Berthe Morisot Galleries
Berthe Morisot (January 14, 1841 ?C March 2, 1895) was a painter and a member of the circle of painters in Paris who became known as the Impressionists. Undervalued for over a century, possibly because she was a woman, she is now considered among the first league of Impressionist painters.
In 1864, she exhibited for the first time in the highly esteemed Salon de Paris. Sponsored by the government, and judged by academicians, the Salon was the official, annual exhibition of the Acad??mie des beaux-arts in Paris. Her work was selected for exhibition in six subsequent Salons until, in 1874, she joined the "rejected" Impressionists in the first of their own exhibitions, which included Paul C??zanne, Edgar Degas, Claude Monet, Morisot, Camille Pissarro, Pierre-Auguste Renoir, and Alfred Sisley. It was held at the studio of the photographer Nadar.
She became the sister-in-law of her friend and colleague, Édouard Manet, when she married his brother, Eugene.
Related Paintings of Berthe Morisot :. | Detail of Hide and seek | Detail of Manet and his daughter | The Woman near the window | Catching the butterfly | The Girl |
Related Artists:Nesterov, Mikhail
Russian painter. From 1877 to 1881 and again from 1884 to 1886 he studied at the Moscow School of Painting, Sculpture and Architecture under the Realist painters Vasily Perov and Illarion Pryanishnikov. Between 1881 and 1884 he worked under Pavel Chistyakov (1832-1919) at the Academy of Arts, St Petersburg. At the estate of Savva Mamontov at Abramtsevo he met the most influential painters of the period, then at the epicentre of the development of Russian Art Nouveau. Nesterov sought to combine this style with a deep Orthodox belief; however, in his desire to revive religious art he was influenced more by French Symbolism, particularly by Bastien-Lepage, than by old Russian icon painting. All of Nesterov's canvases are marked by a lyrical synthesis between the figures and their landscape surroundings, as in Hermit (1888-9; Moscow, Tret'yakov Gal.), which shows the stooped figure of an old man against a northern landscape of stunted trees and still water. The large oil painting Vision of Young Bartholomew (1889-90; Moscow, Tret'yakov Gal.) depicts the legend of the childhood of the Russian saint Sergey of Radonezh. A monk appears to the young Bartholomew (the future St Sergius) and prophesies a glorious future for him. Karl von Piloty
Karl Theodor von Piloty (1 October 1826 - 21 July 1886) was a German painter.
Von Piloty was born in Munich. His father, Ferdinand Piloty (d. 1844), enjoyed a great reputation as a lithographer. In 1840, Karl was admitted as a student of the Munich Academy, under the artists Karl Schorn and Julius Schnorr von Karolsfeld. After a journey to Belgium, France and England, he commenced work as a painter of genre pictures, and in 1853 produced a work, Die Amme (The Wet Nurse), which, on account of its originality of style, caused a considerable sensation in Germany at the time.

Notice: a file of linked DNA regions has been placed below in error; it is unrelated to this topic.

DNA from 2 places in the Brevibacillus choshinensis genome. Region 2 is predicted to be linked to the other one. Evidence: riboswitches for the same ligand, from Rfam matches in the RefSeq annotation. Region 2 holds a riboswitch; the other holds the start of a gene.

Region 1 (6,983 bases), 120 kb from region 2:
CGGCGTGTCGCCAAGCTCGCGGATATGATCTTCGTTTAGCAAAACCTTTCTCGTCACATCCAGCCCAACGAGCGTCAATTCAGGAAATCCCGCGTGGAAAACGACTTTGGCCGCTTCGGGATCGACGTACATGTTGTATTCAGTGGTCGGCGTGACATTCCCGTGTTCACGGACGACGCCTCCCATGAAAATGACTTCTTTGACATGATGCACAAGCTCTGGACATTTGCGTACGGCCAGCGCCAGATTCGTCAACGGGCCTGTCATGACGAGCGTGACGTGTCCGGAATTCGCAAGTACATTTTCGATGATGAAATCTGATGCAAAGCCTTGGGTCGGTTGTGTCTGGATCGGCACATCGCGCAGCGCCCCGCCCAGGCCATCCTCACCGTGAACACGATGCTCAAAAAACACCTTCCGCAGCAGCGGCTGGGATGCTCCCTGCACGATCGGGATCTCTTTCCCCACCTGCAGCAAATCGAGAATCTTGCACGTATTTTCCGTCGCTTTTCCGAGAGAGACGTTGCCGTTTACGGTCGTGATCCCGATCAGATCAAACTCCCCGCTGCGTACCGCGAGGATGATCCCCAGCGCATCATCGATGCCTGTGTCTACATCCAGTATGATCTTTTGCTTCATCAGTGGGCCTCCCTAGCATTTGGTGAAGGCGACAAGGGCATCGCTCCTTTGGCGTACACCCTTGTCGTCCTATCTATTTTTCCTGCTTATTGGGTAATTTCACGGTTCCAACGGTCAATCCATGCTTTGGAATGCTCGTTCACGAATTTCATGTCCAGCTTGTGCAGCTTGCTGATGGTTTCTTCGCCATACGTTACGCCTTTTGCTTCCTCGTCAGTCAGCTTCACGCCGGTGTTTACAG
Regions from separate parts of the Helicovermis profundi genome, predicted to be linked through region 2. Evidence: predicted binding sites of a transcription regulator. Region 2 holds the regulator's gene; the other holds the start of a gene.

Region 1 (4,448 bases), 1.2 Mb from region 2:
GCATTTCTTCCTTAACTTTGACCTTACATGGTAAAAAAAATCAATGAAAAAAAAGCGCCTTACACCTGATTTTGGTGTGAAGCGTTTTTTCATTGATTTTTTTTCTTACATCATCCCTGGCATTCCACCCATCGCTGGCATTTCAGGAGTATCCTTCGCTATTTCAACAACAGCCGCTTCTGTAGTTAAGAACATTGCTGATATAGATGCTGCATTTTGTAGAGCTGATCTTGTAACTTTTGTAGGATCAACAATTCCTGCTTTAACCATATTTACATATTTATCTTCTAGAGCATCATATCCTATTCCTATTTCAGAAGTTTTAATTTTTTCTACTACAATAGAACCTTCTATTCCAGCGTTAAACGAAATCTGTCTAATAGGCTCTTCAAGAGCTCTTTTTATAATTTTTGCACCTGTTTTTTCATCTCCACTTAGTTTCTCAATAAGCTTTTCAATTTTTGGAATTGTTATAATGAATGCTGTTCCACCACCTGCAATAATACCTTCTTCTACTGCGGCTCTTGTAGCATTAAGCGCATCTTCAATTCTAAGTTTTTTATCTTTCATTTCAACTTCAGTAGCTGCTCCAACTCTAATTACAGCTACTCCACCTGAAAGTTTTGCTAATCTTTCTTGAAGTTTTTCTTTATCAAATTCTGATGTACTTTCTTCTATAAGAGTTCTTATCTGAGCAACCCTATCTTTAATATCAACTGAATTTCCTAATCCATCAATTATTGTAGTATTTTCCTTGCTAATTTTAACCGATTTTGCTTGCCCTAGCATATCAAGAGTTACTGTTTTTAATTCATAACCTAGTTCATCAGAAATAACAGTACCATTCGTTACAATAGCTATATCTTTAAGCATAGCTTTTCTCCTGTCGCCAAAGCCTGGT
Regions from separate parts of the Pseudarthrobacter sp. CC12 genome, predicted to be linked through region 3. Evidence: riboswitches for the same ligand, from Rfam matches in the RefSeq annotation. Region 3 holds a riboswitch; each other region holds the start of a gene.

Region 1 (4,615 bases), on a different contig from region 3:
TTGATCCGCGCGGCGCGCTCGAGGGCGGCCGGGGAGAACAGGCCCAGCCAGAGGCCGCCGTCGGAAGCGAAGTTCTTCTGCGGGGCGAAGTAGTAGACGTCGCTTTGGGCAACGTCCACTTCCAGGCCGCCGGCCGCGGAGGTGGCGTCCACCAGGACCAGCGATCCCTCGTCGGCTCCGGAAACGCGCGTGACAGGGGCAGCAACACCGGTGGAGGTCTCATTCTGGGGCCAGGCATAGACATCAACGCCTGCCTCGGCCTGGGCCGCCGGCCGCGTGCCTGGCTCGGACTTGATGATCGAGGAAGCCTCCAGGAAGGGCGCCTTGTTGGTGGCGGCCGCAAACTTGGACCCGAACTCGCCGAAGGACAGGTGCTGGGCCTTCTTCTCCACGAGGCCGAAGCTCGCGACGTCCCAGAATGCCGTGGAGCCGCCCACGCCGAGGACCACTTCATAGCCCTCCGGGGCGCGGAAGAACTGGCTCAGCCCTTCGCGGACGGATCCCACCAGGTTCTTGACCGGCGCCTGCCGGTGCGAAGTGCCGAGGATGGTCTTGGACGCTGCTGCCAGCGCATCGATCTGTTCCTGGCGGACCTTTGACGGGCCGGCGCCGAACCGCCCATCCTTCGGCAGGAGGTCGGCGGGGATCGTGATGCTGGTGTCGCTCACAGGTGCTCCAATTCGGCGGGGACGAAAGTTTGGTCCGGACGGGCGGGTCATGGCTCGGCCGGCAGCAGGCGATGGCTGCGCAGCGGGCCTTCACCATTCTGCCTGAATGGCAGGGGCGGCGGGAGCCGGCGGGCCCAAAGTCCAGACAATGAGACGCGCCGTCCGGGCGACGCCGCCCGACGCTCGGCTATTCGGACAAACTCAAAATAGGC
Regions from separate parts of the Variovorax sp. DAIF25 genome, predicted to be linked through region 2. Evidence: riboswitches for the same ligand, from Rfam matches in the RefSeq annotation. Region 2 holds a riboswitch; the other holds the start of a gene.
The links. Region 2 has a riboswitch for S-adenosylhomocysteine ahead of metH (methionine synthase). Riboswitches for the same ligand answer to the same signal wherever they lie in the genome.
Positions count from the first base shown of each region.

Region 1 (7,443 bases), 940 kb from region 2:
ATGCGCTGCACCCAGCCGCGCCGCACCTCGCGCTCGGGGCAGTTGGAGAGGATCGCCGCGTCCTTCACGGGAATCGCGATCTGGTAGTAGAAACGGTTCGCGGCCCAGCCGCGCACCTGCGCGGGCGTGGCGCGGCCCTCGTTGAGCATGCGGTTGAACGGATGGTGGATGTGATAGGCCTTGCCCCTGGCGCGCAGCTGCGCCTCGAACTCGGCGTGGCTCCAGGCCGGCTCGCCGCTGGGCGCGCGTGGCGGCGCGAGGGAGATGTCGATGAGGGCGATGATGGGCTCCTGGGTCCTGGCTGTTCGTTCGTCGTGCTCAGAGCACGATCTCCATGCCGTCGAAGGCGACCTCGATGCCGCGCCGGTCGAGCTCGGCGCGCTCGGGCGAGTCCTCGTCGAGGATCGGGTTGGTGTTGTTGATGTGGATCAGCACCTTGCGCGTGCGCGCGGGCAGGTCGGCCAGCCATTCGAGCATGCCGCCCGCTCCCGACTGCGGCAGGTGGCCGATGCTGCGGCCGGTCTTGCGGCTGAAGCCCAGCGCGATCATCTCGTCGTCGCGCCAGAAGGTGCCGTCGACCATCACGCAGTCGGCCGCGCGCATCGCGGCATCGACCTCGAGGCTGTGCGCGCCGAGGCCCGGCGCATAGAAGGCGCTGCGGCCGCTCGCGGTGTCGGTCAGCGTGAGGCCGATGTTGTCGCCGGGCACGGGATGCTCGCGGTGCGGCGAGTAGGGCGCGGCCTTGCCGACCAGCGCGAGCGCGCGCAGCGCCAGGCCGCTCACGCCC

But he soon forsook this branch of painting in favour of historical subjects, and produced in 1854 for King Maximilian II The Accession of Maximilian I to the Catholic League in 1609. It was succeeded by Seni at the Dead Body of Wallenstein (1855), which gained for the young painter the membership of the Munich Academy, where he succeeded Schorn (his brother-in-law) as professor.
Among other well-known works by Piloty are the Battle of the White Mountain near Prague, Nero Dancing upon the Ruins of Rome (1861), Godfrey of Bouillon on a Pilgrimage to the Holy Land (1861), Galileo in Prison (1864) and The Death of Alexander the Great (unfinished), his last great work. He also executed a number of mural paintings for the royal palace in Munich.
For Baron von Schach, he painted the famous Discovery of America. In 1874, he was appointed keeper of the Munich Academy, being afterwards ennobled by the king of Bavaria. Piloty was the foremost representative of the realistic school in Germany. He was a successful teacher, and among his more famous pupils were Hans Makart, Franz von Lenbach, Franz Defregger, Gabriel von Max, Georgios Jakobides and Eduard von Gretzner.Caspar Wolf
Caspar Wolf (Muri, Aargau, 3 May 1735 - Heidelberg, 6 October 1783) was a Swiss painter, known mostly for his dramatic paintings of Alps. He was strongly influenced by Albrecht von Hallers poem on the Alps, and the Sturm und Drang movement. After 1773 Wolf mostly painted glaciers, caves, waterfalls and gorges.
Wolf was the son of a furniture maker, who was banned from his city. Wolf was trained in Konstanz, between 1753 and 1759 he worked in Augsburg, Munich, Passau as a decoration painter. Not being able to sell his work he went disappointed back to his home town. For Horben Castle he painted by hand the wallpaper on the first floor. In 1768 Wolf lived in Basel. From 1769 till 1771 he stayed in Paris and worked with Philip James de Loutherbourg. In 1774 he moved to Bern. Wolf made a deal with the local publisher Abraham Wagner who had a geological interest, to deliver 200 paintings. He travelled with Wagner or a minister Jakob Samuel Wyttenbach in Berner Oberland and Wallis. From 1780-1781 he was working in Spa, Cologne, Aix-la-Chapelle and Desseldorf. He died in poor circumstances in a hospital.
In 1779 his prints were exposed were Bern but the selling of the book became a failure. Wagner became help from a Swiss army officer in Dutch service and in 1785 30 aquatints were published in Amsterdam. Till 1948 90 of these aquatints were exposed in Keukenhof Castle, but sold. Today these works can be seen in the Kunsthaus in Aarau.
His son Theodor Wolf (1770 - 1818) was a still life painter.